Chief Justice David Maraga has for the first time opened up about his dark past and how his love for the bottle almost ruined his life.
Justice Maraga, known for his strong faith and strict adherence to the Seventh Day Adventist church beliefs, on Saturday said the decision to quit drinking from the first day of 1992 was the turning point in his life.
For about 30 years, Mr Maraga said, he moved from town to town every weekend accompanied by his friends, sampling what life had to offer.
“After I finished one week, I would be like, ‘Friends, where are we going this weekend?’ We would then either meet in Nakuru, Nairobi or Kisii and spend the entire weekend enjoying,” he said.
He made the revelations as he delivered a sermon at Nyambaria Boys High School in Nyamira County during the institution’s alumni service.
His testimony was aimed at encouraging the youth who face many temptations, including drug abuse.
The Supreme Court president said he discovered the value of sobriety much later in life, after years of partying, drinking alcohol and all the happy-go-lucky attitude of youth.
“Generally, I thought I was living well, enjoying life, drinking and all that. What bothered me every day was my inner battle to quit the bottle, one week after the other,” he said.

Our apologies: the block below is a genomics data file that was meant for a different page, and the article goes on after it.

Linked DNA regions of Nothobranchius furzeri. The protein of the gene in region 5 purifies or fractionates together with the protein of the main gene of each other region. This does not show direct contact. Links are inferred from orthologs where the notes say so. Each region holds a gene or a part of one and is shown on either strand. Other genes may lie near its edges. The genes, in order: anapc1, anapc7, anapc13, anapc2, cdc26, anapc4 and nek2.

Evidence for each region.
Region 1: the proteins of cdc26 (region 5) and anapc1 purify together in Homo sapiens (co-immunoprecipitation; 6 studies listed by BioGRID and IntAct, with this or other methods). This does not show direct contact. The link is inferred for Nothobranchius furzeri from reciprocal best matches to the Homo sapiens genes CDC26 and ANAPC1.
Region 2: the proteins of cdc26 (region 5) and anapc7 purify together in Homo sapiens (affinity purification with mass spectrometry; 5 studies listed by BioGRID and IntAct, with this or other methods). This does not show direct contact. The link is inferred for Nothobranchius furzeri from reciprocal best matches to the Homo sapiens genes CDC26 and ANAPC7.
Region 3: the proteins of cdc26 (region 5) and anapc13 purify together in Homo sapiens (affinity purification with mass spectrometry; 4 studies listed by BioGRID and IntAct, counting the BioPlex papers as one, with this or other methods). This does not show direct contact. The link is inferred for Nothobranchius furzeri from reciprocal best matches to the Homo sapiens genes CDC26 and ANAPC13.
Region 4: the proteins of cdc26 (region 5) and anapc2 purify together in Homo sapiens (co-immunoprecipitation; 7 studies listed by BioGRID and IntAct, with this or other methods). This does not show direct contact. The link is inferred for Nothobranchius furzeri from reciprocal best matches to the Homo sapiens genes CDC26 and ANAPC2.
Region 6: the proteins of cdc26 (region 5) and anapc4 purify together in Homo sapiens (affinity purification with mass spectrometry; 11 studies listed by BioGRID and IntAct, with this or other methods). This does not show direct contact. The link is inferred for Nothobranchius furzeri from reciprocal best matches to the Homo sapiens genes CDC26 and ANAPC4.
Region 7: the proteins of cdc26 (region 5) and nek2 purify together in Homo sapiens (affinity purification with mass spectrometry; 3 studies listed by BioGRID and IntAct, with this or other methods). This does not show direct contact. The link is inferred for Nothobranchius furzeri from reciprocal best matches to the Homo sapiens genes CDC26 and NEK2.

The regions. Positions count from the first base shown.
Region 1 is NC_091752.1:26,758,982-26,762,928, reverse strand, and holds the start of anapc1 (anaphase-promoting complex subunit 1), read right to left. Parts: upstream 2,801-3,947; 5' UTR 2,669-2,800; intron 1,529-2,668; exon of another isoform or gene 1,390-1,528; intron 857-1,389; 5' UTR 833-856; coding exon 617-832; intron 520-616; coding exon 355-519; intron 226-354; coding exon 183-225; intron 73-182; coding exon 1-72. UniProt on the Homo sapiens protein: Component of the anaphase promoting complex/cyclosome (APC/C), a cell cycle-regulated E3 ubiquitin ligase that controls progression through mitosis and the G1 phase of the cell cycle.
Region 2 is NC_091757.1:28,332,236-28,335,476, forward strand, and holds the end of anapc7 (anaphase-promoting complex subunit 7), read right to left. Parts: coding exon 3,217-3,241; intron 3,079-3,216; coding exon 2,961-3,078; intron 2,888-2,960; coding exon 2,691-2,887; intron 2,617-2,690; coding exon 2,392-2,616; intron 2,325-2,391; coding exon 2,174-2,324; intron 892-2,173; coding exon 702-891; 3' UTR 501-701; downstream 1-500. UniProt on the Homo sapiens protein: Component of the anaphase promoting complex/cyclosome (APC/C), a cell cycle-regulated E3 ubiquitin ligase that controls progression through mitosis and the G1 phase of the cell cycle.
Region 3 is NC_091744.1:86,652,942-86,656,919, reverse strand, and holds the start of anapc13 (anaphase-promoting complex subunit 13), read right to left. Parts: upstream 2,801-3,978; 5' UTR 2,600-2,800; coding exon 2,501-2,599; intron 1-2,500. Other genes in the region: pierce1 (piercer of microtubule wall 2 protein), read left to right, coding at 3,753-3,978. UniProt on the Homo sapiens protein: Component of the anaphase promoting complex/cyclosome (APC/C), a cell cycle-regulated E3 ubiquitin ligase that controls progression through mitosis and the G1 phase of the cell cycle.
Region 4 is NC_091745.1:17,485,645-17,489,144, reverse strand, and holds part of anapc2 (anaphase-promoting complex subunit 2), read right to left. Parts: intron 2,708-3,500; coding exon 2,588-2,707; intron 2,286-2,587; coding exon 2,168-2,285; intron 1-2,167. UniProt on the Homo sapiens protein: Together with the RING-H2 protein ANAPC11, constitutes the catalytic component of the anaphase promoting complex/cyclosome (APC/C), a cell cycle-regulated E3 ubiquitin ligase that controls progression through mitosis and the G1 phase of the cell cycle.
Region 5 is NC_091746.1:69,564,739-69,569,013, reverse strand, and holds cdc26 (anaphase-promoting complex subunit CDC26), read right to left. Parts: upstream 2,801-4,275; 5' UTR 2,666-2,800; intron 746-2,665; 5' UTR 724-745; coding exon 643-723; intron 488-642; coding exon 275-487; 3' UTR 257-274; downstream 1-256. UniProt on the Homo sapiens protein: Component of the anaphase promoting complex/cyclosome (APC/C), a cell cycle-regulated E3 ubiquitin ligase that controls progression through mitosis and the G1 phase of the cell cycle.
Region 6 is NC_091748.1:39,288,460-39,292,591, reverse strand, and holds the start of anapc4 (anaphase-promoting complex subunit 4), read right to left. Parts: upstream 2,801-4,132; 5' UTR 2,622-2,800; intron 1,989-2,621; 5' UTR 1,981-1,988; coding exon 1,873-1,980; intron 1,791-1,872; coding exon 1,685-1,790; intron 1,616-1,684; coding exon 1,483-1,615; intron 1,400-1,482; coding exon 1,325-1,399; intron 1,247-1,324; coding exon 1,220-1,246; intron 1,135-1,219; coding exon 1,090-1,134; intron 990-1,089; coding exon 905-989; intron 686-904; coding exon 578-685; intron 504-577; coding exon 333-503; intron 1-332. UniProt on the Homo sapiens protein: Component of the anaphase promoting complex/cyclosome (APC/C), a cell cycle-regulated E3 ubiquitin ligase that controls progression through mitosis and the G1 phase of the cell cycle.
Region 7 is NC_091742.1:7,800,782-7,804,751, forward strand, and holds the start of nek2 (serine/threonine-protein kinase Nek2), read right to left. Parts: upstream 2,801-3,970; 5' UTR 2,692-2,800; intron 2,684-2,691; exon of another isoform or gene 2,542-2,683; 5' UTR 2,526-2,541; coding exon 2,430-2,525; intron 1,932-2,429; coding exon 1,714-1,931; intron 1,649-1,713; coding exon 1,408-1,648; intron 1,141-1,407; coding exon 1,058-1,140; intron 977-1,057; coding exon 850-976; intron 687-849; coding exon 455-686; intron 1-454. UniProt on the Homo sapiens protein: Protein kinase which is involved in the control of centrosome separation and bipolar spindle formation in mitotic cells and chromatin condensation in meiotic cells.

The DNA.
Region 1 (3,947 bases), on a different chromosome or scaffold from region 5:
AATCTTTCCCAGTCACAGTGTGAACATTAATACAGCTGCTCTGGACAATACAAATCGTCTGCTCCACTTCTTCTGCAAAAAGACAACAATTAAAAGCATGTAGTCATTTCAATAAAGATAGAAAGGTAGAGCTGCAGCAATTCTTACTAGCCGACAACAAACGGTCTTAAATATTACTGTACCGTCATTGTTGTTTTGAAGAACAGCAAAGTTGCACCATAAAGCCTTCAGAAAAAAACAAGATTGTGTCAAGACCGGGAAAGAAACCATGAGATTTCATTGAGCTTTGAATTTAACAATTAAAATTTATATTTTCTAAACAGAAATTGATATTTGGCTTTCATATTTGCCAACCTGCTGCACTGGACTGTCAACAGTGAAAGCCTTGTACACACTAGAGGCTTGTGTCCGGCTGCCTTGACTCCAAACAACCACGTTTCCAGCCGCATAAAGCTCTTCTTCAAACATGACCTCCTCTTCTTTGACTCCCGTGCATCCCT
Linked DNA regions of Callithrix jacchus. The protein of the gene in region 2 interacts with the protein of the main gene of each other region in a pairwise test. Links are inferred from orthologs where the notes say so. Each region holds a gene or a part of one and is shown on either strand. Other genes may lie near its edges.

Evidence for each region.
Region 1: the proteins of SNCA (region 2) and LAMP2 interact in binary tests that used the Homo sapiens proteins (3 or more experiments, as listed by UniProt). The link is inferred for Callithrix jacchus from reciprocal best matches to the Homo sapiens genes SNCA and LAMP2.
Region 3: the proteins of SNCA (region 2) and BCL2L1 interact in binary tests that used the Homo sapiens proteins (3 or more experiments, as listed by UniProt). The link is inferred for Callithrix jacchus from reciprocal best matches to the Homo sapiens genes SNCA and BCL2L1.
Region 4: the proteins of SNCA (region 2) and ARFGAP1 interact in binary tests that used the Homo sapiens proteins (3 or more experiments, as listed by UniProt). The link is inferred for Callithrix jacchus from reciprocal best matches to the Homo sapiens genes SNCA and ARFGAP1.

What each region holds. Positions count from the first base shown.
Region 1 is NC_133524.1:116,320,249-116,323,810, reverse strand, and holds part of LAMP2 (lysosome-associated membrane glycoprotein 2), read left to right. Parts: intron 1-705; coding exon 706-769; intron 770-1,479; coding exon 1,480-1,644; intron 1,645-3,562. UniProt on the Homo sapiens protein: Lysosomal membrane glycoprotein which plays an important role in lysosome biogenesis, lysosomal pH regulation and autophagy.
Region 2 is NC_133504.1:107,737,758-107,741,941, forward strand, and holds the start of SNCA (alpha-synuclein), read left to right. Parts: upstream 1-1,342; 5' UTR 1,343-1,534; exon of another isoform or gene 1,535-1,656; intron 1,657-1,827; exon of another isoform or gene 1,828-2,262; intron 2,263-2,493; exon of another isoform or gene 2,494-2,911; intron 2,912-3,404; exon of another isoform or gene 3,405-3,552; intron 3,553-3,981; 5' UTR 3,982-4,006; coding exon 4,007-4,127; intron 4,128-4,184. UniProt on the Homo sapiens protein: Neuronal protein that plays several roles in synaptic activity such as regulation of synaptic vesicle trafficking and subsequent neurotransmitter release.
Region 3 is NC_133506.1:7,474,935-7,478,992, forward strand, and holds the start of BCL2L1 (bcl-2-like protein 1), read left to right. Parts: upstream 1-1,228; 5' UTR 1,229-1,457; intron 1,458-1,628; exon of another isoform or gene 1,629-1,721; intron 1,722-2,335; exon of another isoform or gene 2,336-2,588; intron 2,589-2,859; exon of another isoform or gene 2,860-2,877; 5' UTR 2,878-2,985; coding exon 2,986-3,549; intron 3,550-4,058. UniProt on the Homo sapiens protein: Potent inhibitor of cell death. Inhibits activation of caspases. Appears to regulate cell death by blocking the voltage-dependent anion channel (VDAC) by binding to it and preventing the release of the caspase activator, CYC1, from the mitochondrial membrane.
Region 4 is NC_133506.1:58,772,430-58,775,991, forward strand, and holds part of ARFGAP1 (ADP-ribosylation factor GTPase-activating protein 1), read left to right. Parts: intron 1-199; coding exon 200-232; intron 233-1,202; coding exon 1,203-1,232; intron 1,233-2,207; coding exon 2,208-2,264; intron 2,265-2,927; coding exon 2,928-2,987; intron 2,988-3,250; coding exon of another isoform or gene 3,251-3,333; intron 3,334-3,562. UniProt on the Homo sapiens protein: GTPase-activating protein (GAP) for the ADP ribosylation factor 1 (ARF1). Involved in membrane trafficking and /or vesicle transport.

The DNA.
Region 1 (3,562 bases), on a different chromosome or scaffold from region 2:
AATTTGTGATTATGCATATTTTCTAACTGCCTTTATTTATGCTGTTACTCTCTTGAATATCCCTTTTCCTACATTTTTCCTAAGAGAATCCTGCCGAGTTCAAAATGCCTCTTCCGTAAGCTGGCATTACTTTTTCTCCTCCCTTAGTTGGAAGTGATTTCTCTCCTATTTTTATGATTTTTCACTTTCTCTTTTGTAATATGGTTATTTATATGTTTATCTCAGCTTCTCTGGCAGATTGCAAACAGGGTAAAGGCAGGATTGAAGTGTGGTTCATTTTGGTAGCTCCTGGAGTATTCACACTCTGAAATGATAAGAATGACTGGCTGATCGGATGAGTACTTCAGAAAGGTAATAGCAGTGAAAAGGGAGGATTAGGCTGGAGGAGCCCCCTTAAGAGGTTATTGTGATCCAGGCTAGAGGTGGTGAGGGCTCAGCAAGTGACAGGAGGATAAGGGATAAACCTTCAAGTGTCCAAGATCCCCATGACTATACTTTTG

In September 2016 when he appeared before the Judicial Service Commission to be interviewed for his current position, Mr Maraga vowed never to compromise his religious beliefs to attend to work on a Saturday.
“It would be very difficult for me to sit on a Saturday to hear a case. I would rather talk with my colleagues in the court to accommodate me and exempt me from sitting if the hearing extends to a Saturday,” Justice Maraga, told the interviewing panel.
He said only a matter of life-and-death can make him miss church, for instance an accident happening on his way to church in which case he would stop to help the victims.
But his past was a sharp contrast. His drinking problem, he revealed, started when he joined Kisii School from Maranda High School.
“There was a hill near Kisii School where we would go to drink. I continued with this habit all through to the time I worked as an advocate. From 1963 to 1991, I was a different person,” he said.
In his sermon, which majored on having a purpose-driven life, the CJ described his earlier life as wasteful, directionless and hopeless.
Mr Maraga said while an advocate in Nakuru, he did not care about many things apart from providing necessities for his family.
“But something kept bothering me and I kept telling myself that I was not doing the right thing. Towards the end of 1991, I developed a strong urge encouraging me to go to church where my wife and our daughter, who was the only child then, were attending,” he said.
January 1, 1992 was the day he quit drinking and embraced Christianity.
“I made a decision to organise my life after having told myself that I was not born to live such a pathetic life. You are not just a statistic. God knows you as an individual. Be different. Stop being like the rest of the people in the world,” he told the congregation.